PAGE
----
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UK companies urged to update security after Microsoft hack

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LaToya Harding
·Contributor
·2-min read
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Silhouettes of laptop and mobile device users are seen next to a screen projection of Microsoft logo in this picture illustration taken March 28, 2018.  REUTERS/Dado Ruvic/Illustration
Companies have been told to install the latest Microsoft Exchange Server updates after earlier this week some 30,000 businesses in the US, and hundreds of thousands elsewhere, were attacked. Photo: Reuters/Dado Ruvic/Illustration

Security officials in the UK have warned organisations to update their security after hackers used flaws in Microsoft’s (MSFT) software to gain access to computers around the world.

Companies have been told to install the latest Microsoft Exchange Server updates after earlier this week some 30,000 businesses in the US, and hundreds of thousands elsewhere, were attacked.

A Chinese-sponsored hacker group dubbed Hafnium exploited vulnerabilities in Microsoft Exchange, leaving behind “web shells” that allowed cyber criminals to access victims’ systems remotely. The vulnerabilities go back 10 years, and have been exploited by hackers at least since January.

Officials believe that more than 3,000 UK email servers are still at risk. The National Cyber Security Centre, a part of intelligence agency GCHQ, estimated that 7,000 servers in Britain had been affected by the flaw, and only half of them had been secured.

The presence of a web shell on a server does not guarantee that hackers have managed to steal files. Businesses are able to remove malicious software without any data breach taking place.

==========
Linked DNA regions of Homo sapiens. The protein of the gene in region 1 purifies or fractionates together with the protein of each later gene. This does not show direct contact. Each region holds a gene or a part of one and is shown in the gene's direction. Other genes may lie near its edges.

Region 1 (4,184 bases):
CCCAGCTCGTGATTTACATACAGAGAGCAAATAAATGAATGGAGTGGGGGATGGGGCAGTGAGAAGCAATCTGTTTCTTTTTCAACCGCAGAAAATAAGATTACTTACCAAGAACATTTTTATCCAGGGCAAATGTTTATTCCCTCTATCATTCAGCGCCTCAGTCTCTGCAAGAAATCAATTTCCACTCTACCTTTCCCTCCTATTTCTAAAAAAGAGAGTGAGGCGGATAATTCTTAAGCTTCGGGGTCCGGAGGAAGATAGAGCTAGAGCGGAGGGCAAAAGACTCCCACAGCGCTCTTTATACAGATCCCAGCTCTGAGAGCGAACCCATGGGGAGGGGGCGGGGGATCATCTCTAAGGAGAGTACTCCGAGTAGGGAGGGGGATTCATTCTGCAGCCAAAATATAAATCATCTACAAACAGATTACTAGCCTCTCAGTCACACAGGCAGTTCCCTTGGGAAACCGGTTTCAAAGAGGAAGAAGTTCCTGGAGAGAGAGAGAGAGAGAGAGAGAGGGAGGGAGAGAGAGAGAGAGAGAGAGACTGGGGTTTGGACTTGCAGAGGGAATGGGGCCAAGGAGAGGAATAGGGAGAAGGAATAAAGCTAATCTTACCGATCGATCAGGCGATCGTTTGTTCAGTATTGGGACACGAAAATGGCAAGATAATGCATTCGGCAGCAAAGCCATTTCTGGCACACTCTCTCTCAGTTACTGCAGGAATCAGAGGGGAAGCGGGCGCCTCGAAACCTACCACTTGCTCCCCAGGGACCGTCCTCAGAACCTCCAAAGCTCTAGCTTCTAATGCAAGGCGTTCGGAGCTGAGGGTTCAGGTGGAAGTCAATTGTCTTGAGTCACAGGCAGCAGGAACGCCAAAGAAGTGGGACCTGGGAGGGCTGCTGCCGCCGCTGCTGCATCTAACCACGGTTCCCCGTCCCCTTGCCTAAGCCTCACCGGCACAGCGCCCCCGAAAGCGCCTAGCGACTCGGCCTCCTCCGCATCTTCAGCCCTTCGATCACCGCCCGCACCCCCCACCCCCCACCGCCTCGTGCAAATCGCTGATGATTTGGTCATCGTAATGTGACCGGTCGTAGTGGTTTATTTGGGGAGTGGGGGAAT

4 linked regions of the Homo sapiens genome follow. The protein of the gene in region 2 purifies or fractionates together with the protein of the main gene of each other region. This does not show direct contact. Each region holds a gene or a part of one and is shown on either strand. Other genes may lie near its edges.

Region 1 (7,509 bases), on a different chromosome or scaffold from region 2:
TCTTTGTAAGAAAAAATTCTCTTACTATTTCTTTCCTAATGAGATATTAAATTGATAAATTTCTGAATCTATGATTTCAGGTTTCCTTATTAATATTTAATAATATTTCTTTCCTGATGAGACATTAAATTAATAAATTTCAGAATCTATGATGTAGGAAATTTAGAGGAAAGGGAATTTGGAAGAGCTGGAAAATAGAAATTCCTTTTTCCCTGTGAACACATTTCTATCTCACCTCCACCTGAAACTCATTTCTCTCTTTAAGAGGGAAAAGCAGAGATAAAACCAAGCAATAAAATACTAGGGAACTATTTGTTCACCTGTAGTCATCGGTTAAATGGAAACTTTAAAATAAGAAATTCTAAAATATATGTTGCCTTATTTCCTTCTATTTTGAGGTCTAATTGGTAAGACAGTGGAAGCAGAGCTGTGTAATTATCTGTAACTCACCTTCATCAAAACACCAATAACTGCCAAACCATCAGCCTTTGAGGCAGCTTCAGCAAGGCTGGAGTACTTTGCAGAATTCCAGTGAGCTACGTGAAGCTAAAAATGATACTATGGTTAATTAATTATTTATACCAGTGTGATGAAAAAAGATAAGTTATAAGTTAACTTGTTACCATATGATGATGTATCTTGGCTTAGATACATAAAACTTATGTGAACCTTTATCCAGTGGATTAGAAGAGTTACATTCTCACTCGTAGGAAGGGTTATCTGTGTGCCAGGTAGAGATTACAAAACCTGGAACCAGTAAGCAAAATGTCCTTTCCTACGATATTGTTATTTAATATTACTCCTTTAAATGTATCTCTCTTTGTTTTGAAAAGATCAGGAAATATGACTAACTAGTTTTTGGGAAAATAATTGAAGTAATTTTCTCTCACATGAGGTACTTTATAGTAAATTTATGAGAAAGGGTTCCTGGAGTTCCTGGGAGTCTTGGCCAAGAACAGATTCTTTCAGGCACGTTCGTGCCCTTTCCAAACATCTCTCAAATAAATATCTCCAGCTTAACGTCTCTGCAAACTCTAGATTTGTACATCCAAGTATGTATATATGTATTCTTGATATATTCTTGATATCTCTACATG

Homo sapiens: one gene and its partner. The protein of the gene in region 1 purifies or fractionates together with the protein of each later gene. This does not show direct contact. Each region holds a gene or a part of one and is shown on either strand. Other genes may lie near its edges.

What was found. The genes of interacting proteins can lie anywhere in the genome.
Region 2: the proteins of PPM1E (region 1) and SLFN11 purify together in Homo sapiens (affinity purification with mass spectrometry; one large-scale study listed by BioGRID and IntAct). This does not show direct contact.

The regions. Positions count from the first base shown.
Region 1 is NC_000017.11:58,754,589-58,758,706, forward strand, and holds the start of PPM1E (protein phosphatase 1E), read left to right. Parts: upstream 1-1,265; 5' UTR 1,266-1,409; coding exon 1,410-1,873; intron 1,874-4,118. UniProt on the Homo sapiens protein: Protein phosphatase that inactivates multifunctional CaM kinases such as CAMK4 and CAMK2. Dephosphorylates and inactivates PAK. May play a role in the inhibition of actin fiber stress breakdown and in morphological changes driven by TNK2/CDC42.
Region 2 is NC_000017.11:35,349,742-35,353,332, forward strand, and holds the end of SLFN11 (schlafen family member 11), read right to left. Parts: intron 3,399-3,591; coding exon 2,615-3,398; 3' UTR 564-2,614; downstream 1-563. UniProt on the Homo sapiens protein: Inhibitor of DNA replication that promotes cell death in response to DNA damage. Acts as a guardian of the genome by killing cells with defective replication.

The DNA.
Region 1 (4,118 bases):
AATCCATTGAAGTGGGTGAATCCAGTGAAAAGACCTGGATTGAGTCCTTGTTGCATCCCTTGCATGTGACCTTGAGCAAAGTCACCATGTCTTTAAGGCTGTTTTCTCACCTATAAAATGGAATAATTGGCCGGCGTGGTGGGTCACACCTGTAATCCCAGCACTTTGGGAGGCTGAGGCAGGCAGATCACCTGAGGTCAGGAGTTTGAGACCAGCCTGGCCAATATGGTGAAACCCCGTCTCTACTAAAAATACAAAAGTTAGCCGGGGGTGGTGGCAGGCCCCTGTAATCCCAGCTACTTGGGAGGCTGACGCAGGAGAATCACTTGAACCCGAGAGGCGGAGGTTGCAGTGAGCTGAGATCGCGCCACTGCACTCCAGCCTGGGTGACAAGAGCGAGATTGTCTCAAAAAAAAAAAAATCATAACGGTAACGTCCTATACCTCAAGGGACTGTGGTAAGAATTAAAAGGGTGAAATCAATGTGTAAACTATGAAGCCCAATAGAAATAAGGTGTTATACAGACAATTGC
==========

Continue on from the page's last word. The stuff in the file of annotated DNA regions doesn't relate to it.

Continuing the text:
However, the agency said it was "vital" that all affected businesses took action to secure their email servers.

READ MORE: Firms warned they 'wouldn't survive' data breach as a third fail to train staff

The NCSC added that it was particularly concerned about small and medium-sized businesses that may not have heard about the issue.

"We are working closely with industry and international partners to understand the scale and impact of UK exposure, but it is vital that all organisations take immediate steps to protect their networks," NCSC's director for operations Paul Chichester said.

"While this work is ongoing, the most important action is to install the latest Microsoft updates."

He added: "Organisations should also be alive to the threat of ransomware and familiarise themselves with our guidance. Any incidents affecting UK organisations should be reported to the NCSC.”

WATCH: National Security Adviser Jake Sullivan says cyber hack is 'significant'